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Re: Definition of NetBSD users

At Tue, 23 Mar 2010 08:26:44 -0500 (CDT), "Jeremy C. Reed" 
<> wrote:
Subject: Re: Definition of NetBSD users
> I do see a few features that Linux systems commonly provide that make it 
> easier, most notably: 1) automated tasks on hardware plugin/removal 
> (dynamic device management from userlevel); 2) more consistently 
> provided binary packages for common platforms and better tested binary 
> package maintenance tools; 3) friendly installer that installs common 
> desktop" software by default; 4) Flash support.
> For NetBSD: 1) code for this has been done a few times and core@ is 
> attempting to make a decision on this; 2) need more official bulk build 
> machines and need some more maintenance to pkgin; 3) a few projects have 
> been done to redesign and rewrite a NetBSD installer (but not complete 
> as far as I know); 4) Convince the world to not use proprietary 
> technologies! (Let's not re-discuss #3 on this thread.)

This is idle rambling with my coffee in hand, but your points and
comments do raise some of my own that I'd like to write a wee bit about:

1) better hot-plug device support for sure! -- that's something which
you see on Mac laptops and desktops as well, at least for those kinds of
devices which are meant to allow hot-swap.  Some careful thought has to
be put to how to differentiate the needs of the "desktop"/personal
machine with the needs of a secure server/cluster environment though
(one cannot assume that physical security alone is enough!)

2) I think some folks will also take "easy and better binary package
support" to mean the ability to upgrade single applications without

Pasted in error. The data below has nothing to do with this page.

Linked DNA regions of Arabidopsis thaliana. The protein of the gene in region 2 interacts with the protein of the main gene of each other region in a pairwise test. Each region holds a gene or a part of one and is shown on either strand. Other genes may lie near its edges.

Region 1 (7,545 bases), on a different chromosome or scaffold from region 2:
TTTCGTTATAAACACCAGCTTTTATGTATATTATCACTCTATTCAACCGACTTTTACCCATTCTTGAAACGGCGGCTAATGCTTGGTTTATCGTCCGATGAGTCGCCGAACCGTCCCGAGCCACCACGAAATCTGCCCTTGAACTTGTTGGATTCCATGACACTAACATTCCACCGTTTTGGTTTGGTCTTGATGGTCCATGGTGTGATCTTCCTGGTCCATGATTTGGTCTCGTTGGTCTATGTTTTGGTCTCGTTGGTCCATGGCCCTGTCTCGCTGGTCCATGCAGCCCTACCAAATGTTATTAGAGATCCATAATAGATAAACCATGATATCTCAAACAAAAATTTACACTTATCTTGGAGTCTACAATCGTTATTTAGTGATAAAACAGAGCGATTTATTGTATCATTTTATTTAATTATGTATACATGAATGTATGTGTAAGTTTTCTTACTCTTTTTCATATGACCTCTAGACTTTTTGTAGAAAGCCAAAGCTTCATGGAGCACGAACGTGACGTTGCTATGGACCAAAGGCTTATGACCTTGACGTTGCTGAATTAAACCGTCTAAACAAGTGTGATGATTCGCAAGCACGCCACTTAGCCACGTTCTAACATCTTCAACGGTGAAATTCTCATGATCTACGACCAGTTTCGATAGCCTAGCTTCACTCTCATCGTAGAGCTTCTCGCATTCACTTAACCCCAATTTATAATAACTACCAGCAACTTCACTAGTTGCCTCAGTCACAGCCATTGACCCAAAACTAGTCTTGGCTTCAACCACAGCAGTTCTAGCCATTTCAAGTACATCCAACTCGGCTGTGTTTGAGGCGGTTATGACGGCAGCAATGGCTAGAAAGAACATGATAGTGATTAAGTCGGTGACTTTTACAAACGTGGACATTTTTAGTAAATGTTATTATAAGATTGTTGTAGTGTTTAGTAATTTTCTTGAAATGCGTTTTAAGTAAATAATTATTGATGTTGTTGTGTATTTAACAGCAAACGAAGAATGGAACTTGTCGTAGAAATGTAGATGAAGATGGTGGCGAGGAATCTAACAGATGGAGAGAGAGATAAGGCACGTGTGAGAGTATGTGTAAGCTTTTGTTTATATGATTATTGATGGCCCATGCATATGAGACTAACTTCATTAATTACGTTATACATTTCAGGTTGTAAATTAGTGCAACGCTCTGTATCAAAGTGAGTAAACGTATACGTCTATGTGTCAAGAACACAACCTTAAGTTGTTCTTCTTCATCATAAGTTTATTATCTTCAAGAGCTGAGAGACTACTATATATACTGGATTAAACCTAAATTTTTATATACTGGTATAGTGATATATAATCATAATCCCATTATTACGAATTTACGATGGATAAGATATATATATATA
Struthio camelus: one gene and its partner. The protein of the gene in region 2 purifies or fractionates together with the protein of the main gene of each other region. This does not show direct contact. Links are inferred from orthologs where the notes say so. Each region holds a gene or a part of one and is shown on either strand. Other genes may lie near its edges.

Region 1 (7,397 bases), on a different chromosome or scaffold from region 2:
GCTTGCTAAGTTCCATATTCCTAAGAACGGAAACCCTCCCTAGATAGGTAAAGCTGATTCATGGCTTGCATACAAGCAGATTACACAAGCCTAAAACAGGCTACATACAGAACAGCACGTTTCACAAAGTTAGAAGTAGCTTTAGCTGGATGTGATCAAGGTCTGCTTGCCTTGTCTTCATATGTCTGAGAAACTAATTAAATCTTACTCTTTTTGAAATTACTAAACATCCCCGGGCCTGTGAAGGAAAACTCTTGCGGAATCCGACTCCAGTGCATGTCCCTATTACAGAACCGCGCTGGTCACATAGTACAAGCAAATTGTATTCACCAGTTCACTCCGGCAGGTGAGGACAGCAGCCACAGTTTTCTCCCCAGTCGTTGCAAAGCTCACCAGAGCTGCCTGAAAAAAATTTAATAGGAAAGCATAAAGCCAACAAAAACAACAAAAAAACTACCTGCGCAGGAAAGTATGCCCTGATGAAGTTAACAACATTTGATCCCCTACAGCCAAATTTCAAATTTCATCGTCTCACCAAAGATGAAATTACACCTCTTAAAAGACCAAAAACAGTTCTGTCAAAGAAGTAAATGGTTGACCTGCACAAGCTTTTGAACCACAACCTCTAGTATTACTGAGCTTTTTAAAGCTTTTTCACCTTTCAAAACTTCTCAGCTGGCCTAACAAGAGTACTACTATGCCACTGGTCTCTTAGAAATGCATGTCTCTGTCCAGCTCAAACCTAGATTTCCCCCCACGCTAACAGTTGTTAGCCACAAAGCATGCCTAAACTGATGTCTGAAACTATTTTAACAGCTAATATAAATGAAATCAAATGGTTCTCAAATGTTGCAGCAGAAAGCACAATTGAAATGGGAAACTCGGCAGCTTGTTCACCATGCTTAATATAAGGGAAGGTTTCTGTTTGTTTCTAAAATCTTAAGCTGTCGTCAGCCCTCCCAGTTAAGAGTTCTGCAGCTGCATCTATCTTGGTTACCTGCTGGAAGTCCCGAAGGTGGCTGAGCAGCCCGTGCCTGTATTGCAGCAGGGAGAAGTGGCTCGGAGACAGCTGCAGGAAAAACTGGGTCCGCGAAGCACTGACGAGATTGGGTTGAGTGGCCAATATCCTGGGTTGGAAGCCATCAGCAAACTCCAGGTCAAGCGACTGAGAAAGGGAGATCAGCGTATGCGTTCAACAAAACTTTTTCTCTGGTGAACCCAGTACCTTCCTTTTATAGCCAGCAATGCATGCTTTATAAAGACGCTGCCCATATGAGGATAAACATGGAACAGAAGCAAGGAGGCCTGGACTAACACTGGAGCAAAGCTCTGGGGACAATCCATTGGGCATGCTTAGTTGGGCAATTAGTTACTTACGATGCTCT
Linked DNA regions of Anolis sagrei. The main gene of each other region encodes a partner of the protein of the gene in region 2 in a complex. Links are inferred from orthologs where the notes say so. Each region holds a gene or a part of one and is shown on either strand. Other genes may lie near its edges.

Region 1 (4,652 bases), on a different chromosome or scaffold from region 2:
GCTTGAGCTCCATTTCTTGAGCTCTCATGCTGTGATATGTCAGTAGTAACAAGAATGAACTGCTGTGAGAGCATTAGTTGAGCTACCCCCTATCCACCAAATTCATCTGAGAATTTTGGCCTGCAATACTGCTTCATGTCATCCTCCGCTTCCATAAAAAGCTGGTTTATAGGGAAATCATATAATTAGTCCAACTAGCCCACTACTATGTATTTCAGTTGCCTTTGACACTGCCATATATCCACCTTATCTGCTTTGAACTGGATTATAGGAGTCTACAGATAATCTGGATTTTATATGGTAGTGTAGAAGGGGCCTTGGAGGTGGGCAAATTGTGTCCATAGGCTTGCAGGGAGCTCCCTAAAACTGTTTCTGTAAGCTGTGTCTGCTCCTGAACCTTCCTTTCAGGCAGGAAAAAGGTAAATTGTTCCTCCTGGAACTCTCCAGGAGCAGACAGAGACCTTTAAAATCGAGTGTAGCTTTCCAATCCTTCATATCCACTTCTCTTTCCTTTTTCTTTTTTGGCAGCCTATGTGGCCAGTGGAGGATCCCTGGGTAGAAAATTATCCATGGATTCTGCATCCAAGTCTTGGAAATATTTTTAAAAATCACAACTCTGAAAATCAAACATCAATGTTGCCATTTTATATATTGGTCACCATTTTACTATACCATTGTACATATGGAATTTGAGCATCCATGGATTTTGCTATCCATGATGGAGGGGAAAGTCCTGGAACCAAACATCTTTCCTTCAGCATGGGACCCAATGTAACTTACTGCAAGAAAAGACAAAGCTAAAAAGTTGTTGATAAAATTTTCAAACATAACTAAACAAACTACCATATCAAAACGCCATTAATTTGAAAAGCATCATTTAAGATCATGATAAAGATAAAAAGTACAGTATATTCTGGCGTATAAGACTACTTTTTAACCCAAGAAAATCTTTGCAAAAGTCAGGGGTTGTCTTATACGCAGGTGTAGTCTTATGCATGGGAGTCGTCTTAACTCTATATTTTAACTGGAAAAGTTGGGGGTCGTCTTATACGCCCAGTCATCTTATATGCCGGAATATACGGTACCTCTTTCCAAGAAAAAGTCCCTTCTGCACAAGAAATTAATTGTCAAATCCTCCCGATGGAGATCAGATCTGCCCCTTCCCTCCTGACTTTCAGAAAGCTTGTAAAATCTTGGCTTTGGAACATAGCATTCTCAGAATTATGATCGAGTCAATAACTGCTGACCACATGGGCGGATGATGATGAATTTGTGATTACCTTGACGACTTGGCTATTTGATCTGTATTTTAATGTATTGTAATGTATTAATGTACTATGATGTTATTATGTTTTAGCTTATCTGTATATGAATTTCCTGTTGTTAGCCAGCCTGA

having to rip out half the world and upgrade/re-install them all?  I
don't think it's a necessary feature (I would just as well "rm -rf
/usr/pkg" and re-install a whole new consistent set of packages, and it
doesn't even take that long on modern machines which are truly capable
of running full "desktop" environments).  I know others find this far
more important to them, and I know there are solutions, but I think the
problem is hard, and the currently known solutions only half-baked, so I
don't think we can charge right in and say we've solved it.

3) I don't really think we really need to re-design sysinst and start
over from scratch just to be able to make easier installs for common
"desktop" configurations.  Sysinst does need to have better defaults for
modern systems of all types (desktop, laptop, netbook, server, etc.),
and it does need to come in "canned" configurations that will provide
everything in one go, kinda like FreeBSD's installer allows package
collections to be installed.  (sorry, I had to say something!  :-))

4) Indeed, proprietary technologies shouldn't even be thought about in
this context, let alone mentioned as a "notable" feature that makes
GNU/Linux systems "easier".  Seriously.  Flash needs to die, and
hopefully it will sooner than later with the increasing acceptance of
Flash-free handheld devices and of course with HTML-5.  Maybe we can

                                                Greg A. Woods
                                                Planix, Inc.

<>       +1 416 218 0099

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